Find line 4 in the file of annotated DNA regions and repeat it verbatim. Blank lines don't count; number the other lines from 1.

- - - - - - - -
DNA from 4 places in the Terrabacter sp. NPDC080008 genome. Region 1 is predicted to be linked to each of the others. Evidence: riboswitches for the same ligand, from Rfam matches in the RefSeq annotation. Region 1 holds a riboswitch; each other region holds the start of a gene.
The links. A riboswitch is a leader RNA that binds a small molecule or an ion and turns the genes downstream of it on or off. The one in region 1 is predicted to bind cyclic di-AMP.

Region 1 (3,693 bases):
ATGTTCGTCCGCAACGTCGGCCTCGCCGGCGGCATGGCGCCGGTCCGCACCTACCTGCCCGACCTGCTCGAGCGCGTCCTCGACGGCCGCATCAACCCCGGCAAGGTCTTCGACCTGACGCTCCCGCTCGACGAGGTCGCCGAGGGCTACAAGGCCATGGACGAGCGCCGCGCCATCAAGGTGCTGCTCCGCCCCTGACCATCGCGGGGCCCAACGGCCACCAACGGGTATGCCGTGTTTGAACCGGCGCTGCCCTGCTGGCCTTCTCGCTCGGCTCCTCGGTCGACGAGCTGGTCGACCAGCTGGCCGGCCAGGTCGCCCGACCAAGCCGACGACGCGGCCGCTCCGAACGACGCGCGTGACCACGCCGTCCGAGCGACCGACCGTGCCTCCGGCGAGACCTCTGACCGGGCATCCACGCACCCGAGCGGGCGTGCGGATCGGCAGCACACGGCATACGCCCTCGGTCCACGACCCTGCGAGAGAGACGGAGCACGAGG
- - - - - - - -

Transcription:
ATGTTCGTCCGCAACGTCGGCCTCGCCGGCGGCATGGCGCCGGTCCGCACCTACCTGCCCGACCTGCTCGAGCGCGTCCTCGACGGCCGCATCAACCCCGGCAAGGTCTTCGACCTGACGCTCCCGCTCGACGAGGTCGCCGAGGGCTACAAGGCCATGGACGAGCGCCGCGCCATCAAGGTGCTGCTCCGCCCCTGACCATCGCGGGGCCCAACGGCCACCAACGGGTATGCCGTGTTTGAACCGGCGCTGCCCTGCTGGCCTTCTCGCTCGGCTCCTCGGTCGACGAGCTGGTCGACCAGCTGGCCGGCCAGGTCGCCCGACCAAGCCGACGACGCGGCCGCTCCGAACGACGCGCGTGACCACGCCGTCCGAGCGACCGACCGTGCCTCCGGCGAGACCTCTGACCGGGCATCCACGCACCCGAGCGGGCGTGCGGATCGGCAGCACACGGCATACGCCCTCGGTCCACGACCCTGCGAGAGAGACGGAGCACGAGG